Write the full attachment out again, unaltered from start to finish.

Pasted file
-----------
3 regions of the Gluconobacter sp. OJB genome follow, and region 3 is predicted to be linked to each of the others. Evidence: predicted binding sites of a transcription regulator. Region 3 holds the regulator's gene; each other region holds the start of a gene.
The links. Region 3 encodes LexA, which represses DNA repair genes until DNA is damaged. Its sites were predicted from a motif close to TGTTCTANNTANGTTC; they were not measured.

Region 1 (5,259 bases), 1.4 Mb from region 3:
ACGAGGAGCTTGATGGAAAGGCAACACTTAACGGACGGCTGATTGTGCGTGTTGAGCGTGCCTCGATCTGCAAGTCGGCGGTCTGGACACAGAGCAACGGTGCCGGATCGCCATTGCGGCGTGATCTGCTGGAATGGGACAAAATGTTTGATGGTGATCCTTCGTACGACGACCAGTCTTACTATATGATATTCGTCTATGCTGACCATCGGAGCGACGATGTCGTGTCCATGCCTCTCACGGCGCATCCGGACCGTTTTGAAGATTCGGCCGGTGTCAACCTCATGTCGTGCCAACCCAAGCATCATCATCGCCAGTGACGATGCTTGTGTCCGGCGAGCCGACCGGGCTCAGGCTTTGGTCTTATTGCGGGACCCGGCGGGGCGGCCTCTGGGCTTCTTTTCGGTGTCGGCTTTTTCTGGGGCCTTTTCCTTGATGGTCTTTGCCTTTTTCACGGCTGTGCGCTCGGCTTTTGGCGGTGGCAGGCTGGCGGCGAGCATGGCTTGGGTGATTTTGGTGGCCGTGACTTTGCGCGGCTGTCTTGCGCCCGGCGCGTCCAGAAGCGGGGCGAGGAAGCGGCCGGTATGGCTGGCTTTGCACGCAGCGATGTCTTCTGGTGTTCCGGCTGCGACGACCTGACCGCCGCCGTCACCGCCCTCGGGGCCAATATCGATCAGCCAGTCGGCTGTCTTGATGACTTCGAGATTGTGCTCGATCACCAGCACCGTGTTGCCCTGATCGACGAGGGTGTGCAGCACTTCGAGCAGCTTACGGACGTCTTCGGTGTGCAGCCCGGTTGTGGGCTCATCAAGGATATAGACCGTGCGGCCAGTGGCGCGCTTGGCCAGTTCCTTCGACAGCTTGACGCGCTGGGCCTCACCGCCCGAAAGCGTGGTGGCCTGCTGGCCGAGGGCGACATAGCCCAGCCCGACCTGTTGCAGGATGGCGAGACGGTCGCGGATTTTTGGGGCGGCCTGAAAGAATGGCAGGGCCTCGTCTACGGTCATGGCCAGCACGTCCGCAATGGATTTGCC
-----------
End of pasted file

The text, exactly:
3 regions of the Gluconobacter sp. OJB genome follow, and region 3 is predicted to be linked to each of the others. Evidence: predicted binding sites of a transcription regulator. Region 3 holds the regulator's gene; each other region holds the start of a gene.
The links. Region 3 encodes LexA, which represses DNA repair genes until DNA is damaged. Its sites were predicted from a motif close to TGTTCTANNTANGTTC; they were not measured.

Region 1 (5,259 bases), 1.4 Mb from region 3:
ACGAGGAGCTTGATGGAAAGGCAACACTTAACGGACGGCTGATTGTGCGTGTTGAGCGTGCCTCGATCTGCAAGTCGGCGGTCTGGACACAGAGCAACGGTGCCGGATCGCCATTGCGGCGTGATCTGCTGGAATGGGACAAAATGTTTGATGGTGATCCTTCGTACGACGACCAGTCTTACTATATGATATTCGTCTATGCTGACCATCGGAGCGACGATGTCGTGTCCATGCCTCTCACGGCGCATCCGGACCGTTTTGAAGATTCGGCCGGTGTCAACCTCATGTCGTGCCAACCCAAGCATCATCATCGCCAGTGACGATGCTTGTGTCCGGCGAGCCGACCGGGCTCAGGCTTTGGTCTTATTGCGGGACCCGGCGGGGCGGCCTCTGGGCTTCTTTTCGGTGTCGGCTTTTTCTGGGGCCTTTTCCTTGATGGTCTTTGCCTTTTTCACGGCTGTGCGCTCGGCTTTTGGCGGTGGCAGGCTGGCGGCGAGCATGGCTTGGGTGATTTTGGTGGCCGTGACTTTGCGCGGCTGTCTTGCGCCCGGCGCGTCCAGAAGCGGGGCGAGGAAGCGGCCGGTATGGCTGGCTTTGCACGCAGCGATGTCTTCTGGTGTTCCGGCTGCGACGACCTGACCGCCGCCGTCACCGCCCTCGGGGCCAATATCGATCAGCCAGTCGGCTGTCTTGATGACTTCGAGATTGTGCTCGATCACCAGCACCGTGTTGCCCTGATCGACGAGGGTGTGCAGCACTTCGAGCAGCTTACGGACGTCTTCGGTGTGCAGCCCGGTTGTGGGCTCATCAAGGATATAGACCGTGCGGCCAGTGGCGCGCTTGGCCAGTTCCTTCGACAGCTTGACGCGCTGGGCCTCACCGCCCGAAAGCGTGGTGGCCTGCTGGCCGAGGGCGACATAGCCCAGCCCGACCTGTTGCAGGATGGCGAGACGGTCGCGGATTTTTGGGGCGGCCTGAAAGAATGGCAGGGCCTCGTCTACGGTCATGGCCAGCACGTCCGCAATGGATTTGCC